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ScottishPower To Increase Domestic Dual Fuel Prices By An Average Of 8.6% To Recover Rising Costs

ScottishPower is to increase its domestic gas and electricity prices from 6th December 2013 following rises in forward wholesale energy costs, increased energy delivery charges and increased costs to support compulsory social and environmental schemes.  Dual fuel prices will increase by an average of 8.6%[1] . Gas prices will increase by an average of 8.5% and electricity prices by an average of 9.0%[1].

The average annual dual fuel bill for a customer will increase by £113[1].  This is primarily driven by:

  • 7%[2]  increase in the costs of the gas and electricity purchased on wholesale markets

  • 11%[3] increase in the costs of delivering gas and electricity to our customers’ homes

  • 16%[4] increase in the costs of compulsory environmental and social schemes

All these costs have had a significant financial impact as shown in the Group’s financial results for the first nine months of 2013 presented yesterday, which detailed an operating loss of £23 million for ScottishPower’s combined Retail and Generation activities in the UK. At the same time, ScottishPower has more than doubled its annual investment programme from £600million in 2006 to £1.3billion this year while continuing to be a strong payer of taxes with £2billion paid since 2007[5].

Neil Clitheroe, ScottishPower’s CEO of Energy Retail and Generation, said “The cost of purchasing and delivering energy to homes across Britain has risen significantly this year. With an increase in costs for delivering compulsory schemes to reduce carbon emissions and improving energy efficiency in homes, we unfortunately have no other option than to pass these on by increasing our prices for customers.

“We understand that these are difficult times for many families, and we have done what we can to hold our prices for as long as possible. Recently we announced a range of measures to help our most vulnerable customers this winter. We will now write to every customer who will be impacted by the price increase, and we would encourage anyone who is concerned to contact us so we can discuss their options.”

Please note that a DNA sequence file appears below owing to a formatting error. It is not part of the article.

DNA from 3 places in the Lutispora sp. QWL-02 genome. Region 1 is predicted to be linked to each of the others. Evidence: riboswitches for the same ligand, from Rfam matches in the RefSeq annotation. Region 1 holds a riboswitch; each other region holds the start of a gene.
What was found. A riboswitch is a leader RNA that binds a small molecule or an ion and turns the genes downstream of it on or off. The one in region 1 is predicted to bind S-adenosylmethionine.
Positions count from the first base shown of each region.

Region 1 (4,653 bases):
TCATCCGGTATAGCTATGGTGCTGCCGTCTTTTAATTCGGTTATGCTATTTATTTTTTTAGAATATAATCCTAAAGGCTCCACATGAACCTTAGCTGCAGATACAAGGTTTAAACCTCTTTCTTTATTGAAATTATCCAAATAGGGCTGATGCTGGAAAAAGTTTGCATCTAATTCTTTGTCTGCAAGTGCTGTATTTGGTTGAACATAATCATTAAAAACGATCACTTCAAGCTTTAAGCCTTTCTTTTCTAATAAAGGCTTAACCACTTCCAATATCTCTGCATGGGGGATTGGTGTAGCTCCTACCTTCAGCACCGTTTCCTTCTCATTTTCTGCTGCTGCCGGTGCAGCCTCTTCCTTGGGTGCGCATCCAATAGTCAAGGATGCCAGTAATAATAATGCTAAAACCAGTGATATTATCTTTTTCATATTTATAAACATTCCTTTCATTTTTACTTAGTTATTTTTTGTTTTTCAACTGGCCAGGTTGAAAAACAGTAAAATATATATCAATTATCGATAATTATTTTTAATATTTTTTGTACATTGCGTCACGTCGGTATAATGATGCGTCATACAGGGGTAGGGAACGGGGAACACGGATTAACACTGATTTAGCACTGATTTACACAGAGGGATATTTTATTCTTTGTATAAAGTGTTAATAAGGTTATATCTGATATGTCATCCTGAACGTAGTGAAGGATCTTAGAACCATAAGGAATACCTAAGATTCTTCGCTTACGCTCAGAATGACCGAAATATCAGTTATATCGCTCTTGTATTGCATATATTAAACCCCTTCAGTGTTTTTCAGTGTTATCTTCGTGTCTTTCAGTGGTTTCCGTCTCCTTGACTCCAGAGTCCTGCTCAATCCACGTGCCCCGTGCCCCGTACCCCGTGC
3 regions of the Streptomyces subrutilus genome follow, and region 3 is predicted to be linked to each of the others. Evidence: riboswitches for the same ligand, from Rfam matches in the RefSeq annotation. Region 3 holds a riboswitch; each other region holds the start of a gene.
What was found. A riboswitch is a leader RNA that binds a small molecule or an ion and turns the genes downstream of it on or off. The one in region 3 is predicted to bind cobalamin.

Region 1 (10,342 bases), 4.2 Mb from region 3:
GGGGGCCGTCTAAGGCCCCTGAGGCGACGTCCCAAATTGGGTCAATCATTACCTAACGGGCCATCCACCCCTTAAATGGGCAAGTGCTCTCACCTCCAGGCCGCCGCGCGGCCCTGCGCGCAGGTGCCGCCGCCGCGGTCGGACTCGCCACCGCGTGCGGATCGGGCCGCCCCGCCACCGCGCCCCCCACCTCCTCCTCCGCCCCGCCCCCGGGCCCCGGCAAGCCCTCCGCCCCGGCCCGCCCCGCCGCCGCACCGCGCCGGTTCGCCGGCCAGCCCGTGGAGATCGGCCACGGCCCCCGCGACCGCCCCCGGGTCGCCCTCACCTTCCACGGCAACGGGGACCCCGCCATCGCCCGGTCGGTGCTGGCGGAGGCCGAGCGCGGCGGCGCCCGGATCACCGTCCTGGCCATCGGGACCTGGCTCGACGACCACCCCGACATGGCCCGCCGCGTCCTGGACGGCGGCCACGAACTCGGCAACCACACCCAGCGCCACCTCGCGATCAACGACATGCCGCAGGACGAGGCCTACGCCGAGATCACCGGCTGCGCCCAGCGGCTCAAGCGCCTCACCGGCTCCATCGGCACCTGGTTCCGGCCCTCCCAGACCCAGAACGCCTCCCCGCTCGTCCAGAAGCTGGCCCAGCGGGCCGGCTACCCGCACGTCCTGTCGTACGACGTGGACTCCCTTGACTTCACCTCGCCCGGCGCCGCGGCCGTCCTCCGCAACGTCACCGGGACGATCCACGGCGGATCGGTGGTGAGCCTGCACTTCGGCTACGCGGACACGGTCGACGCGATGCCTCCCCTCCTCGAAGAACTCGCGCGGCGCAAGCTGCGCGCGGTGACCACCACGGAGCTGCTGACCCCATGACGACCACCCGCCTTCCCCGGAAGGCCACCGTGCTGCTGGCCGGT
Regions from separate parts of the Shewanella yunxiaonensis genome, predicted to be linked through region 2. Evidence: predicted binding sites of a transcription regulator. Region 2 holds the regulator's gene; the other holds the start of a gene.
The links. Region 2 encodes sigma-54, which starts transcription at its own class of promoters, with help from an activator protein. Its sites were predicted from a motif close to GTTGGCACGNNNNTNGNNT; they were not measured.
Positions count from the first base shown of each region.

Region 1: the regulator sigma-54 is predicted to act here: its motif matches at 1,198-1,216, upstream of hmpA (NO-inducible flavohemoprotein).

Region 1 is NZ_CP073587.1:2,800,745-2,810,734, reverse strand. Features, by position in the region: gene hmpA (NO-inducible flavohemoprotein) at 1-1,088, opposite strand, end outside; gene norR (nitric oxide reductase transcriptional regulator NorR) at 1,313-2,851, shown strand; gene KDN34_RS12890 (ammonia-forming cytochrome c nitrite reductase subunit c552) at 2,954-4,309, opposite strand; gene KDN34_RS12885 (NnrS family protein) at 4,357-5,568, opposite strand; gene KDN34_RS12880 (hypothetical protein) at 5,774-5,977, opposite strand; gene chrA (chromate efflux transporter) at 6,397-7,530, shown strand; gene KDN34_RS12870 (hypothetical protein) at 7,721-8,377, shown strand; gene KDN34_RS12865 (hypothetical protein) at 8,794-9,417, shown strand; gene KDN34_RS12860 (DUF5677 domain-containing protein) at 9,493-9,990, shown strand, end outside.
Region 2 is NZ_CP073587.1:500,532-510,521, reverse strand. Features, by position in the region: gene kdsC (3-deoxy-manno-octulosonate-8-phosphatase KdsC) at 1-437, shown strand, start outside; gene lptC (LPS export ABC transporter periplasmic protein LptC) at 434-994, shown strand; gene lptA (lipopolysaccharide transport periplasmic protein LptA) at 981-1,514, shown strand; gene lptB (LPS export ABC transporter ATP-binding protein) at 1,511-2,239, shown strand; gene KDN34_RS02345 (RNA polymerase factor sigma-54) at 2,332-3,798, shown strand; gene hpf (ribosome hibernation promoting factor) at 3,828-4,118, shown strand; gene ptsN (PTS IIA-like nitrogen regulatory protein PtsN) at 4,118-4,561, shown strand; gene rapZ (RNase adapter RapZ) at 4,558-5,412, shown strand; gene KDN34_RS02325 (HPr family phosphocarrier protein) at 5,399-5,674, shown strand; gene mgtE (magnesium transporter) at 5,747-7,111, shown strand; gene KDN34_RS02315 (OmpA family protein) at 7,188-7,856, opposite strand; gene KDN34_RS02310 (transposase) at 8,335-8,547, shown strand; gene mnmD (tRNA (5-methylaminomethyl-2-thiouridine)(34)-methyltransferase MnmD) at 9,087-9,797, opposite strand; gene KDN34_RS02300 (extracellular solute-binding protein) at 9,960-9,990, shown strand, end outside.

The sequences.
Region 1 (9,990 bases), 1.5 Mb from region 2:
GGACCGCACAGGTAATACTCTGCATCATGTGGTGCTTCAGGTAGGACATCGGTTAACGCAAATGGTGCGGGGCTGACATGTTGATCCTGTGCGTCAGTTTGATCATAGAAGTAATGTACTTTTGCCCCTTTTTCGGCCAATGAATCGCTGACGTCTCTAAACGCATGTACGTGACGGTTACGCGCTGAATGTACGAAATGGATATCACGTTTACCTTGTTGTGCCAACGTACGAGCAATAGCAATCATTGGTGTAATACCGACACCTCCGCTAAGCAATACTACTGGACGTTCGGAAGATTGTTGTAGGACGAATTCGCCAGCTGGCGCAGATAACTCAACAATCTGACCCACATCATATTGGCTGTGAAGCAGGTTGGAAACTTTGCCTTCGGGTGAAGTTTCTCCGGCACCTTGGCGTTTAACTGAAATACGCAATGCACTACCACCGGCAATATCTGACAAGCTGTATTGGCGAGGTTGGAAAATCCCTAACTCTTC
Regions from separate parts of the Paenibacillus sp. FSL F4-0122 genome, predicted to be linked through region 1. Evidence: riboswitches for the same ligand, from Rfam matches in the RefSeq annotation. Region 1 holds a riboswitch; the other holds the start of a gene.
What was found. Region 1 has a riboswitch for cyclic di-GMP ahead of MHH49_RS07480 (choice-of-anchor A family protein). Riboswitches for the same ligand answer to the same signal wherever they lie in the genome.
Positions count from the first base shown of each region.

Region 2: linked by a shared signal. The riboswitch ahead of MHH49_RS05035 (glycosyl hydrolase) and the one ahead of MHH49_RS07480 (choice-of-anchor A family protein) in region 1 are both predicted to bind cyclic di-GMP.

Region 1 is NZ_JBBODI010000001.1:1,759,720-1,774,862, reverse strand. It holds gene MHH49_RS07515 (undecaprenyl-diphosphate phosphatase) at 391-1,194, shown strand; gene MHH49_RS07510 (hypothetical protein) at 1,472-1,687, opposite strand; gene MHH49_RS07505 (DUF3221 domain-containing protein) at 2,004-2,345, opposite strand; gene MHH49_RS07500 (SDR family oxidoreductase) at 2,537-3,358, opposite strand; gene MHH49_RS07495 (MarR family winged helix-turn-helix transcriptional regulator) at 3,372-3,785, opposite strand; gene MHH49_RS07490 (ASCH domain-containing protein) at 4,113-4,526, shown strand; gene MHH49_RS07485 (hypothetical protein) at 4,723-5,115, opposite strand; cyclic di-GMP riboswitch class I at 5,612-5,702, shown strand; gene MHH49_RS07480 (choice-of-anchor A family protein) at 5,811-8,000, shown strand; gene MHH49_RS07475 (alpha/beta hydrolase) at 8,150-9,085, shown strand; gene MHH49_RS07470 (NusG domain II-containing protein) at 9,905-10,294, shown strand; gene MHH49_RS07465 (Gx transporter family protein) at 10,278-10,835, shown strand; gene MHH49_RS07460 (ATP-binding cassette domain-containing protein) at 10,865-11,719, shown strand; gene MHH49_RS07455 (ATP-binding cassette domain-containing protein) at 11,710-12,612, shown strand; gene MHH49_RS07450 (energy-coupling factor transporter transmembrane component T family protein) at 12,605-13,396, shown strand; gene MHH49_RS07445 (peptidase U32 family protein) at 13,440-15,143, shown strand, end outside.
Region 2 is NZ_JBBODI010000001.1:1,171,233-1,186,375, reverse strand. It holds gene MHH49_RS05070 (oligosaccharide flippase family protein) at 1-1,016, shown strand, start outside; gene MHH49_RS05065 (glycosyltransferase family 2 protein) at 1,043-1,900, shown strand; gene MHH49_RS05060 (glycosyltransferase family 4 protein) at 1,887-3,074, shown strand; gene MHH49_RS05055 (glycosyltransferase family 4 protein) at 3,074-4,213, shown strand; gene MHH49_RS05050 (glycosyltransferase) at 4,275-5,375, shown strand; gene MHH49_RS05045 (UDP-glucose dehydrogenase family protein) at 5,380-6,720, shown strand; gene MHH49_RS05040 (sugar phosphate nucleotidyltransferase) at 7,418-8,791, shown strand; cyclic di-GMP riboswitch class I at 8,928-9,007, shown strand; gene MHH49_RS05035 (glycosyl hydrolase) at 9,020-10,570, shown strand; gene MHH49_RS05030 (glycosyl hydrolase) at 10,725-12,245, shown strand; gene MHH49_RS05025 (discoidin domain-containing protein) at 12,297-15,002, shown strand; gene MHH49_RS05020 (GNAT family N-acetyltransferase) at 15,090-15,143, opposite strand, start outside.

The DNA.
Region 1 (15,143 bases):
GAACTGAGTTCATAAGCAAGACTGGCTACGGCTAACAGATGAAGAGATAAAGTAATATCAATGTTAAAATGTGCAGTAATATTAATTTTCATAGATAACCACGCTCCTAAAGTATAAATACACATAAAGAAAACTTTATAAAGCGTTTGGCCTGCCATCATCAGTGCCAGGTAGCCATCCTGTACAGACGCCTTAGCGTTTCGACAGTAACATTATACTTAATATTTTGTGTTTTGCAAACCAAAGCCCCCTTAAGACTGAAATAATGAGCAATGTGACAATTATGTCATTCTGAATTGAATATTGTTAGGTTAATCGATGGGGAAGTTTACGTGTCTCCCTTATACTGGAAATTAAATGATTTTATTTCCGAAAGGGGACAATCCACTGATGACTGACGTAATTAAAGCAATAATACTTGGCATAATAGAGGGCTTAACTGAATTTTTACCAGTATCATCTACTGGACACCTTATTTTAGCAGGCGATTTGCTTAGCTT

ScottishPower is also simplifying its pricing structure and reducing the number of different tariffs it offers in line with Ofgem’s Retail Market Review reforms, including:

  • “No Standing Charge” standard prices will be moved to “Standing Charge” standard prices

  • Discounts will be simplified with the prompt payment discount removed

From next year, social tariffs will soon no longer be supported by the Government’s Warm Home Discount scheme.  ScottishPower is the last of the major energy companies to remove this type of tariff.  However, we are taking steps to assist these customers by delaying any price increase for our Fresh Start social tariff until 1st March 2014 – helping these customers through the winter period.  From 1st March these customers will be moved to standard prices for their payment method.

ScottishPower will shortly commence writing to 2.2 million affected customers, with personalised information explaining their prices.  More than 1 million customers on capped or fixed products will not be affected.

See video below from Neil Clitheroe explaining today’s price increases:


Media Information: Simon McMillan: 0141 614 4582 & Paul Ferguson: 0141 614 4535

ScottishPower Price Change Explained:

1. What are the increases to customer bills?

We will write to every customer affected with a personalised quote for the change in their estimated annual energy bill.  For the average domestic GB customer using the existing Ofgem typical annual consumption values of 3,300kWh electricity and 16,500kWh gas, which will be in place until 31st December 2013, the changes are:

Ofgem recently announced[7] that from January 2014, it will reduce its benchmark typical annual consumption values for electricity to 3,200kWh (3% reduction) and for gas to 13,500kWh (18% reduction).  This reflects the significant increase in energy efficiency investment in GB over the last few years.  At these new benchmarks, the revised bill values are:

2. Why are you announcing a price increase?

Since last winter there have been many factors that have contributed to putting upward pressure on prices.  Using the new Ofgem typical annual consumption values (above) which will become effective on 1st January 2014, the average annual bill increase is £